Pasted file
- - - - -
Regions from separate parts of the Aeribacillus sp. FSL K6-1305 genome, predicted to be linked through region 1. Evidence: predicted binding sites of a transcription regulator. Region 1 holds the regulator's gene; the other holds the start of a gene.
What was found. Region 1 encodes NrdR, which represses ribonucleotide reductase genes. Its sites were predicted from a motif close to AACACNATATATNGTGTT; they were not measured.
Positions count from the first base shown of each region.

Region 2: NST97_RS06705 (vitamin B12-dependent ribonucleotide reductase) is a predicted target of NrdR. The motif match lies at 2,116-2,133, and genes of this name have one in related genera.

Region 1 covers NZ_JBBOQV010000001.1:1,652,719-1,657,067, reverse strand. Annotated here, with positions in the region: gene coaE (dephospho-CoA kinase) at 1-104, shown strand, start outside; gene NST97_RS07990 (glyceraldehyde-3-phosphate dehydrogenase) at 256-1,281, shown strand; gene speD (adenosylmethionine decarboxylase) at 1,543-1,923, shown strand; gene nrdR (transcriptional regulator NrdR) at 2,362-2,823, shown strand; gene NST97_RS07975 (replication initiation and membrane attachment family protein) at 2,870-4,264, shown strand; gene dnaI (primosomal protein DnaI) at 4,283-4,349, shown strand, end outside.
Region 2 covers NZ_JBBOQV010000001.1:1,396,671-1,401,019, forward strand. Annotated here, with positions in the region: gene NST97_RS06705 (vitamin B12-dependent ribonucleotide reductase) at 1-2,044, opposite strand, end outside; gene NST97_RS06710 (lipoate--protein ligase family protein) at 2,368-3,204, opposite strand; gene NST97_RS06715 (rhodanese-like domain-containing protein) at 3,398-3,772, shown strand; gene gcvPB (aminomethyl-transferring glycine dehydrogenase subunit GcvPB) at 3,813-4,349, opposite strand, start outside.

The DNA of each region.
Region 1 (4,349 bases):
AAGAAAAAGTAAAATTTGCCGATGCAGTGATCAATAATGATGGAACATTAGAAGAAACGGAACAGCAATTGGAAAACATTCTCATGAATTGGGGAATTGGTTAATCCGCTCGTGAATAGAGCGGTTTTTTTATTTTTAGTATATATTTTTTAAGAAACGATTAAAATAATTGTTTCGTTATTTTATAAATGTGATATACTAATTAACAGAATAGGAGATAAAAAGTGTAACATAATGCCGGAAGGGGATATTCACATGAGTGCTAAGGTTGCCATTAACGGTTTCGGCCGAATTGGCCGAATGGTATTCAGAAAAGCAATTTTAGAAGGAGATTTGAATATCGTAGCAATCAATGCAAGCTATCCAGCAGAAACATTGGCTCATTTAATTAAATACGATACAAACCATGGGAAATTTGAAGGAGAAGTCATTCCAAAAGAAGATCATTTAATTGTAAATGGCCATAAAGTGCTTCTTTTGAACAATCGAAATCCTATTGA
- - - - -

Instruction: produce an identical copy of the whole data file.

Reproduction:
Regions from separate parts of the Aeribacillus sp. FSL K6-1305 genome, predicted to be linked through region 1. Evidence: predicted binding sites of a transcription regulator. Region 1 holds the regulator's gene; the other holds the start of a gene.
What was found. Region 1 encodes NrdR, which represses ribonucleotide reductase genes. Its sites were predicted from a motif close to AACACNATATATNGTGTT; they were not measured.
Positions count from the first base shown of each region.

Region 2: NST97_RS06705 (vitamin B12-dependent ribonucleotide reductase) is a predicted target of NrdR. The motif match lies at 2,116-2,133, and genes of this name have one in related genera.

Region 1 covers NZ_JBBOQV010000001.1:1,652,719-1,657,067, reverse strand. Annotated here, with positions in the region: gene coaE (dephospho-CoA kinase) at 1-104, shown strand, start outside; gene NST97_RS07990 (glyceraldehyde-3-phosphate dehydrogenase) at 256-1,281, shown strand; gene speD (adenosylmethionine decarboxylase) at 1,543-1,923, shown strand; gene nrdR (transcriptional regulator NrdR) at 2,362-2,823, shown strand; gene NST97_RS07975 (replication initiation and membrane attachment family protein) at 2,870-4,264, shown strand; gene dnaI (primosomal protein DnaI) at 4,283-4,349, shown strand, end outside.
Region 2 covers NZ_JBBOQV010000001.1:1,396,671-1,401,019, forward strand. Annotated here, with positions in the region: gene NST97_RS06705 (vitamin B12-dependent ribonucleotide reductase) at 1-2,044, opposite strand, end outside; gene NST97_RS06710 (lipoate--protein ligase family protein) at 2,368-3,204, opposite strand; gene NST97_RS06715 (rhodanese-like domain-containing protein) at 3,398-3,772, shown strand; gene gcvPB (aminomethyl-transferring glycine dehydrogenase subunit GcvPB) at 3,813-4,349, opposite strand, start outside.

The DNA of each region.
Region 1 (4,349 bases):
AAGAAAAAGTAAAATTTGCCGATGCAGTGATCAATAATGATGGAACATTAGAAGAAACGGAACAGCAATTGGAAAACATTCTCATGAATTGGGGAATTGGTTAATCCGCTCGTGAATAGAGCGGTTTTTTTATTTTTAGTATATATTTTTTAAGAAACGATTAAAATAATTGTTTCGTTATTTTATAAATGTGATATACTAATTAACAGAATAGGAGATAAAAAGTGTAACATAATGCCGGAAGGGGATATTCACATGAGTGCTAAGGTTGCCATTAACGGTTTCGGCCGAATTGGCCGAATGGTATTCAGAAAAGCAATTTTAGAAGGAGATTTGAATATCGTAGCAATCAATGCAAGCTATCCAGCAGAAACATTGGCTCATTTAATTAAATACGATACAAACCATGGGAAATTTGAAGGAGAAGTCATTCCAAAAGAAGATCATTTAATTGTAAATGGCCATAAAGTGCTTCTTTTGAACAATCGAAATCCTATTGA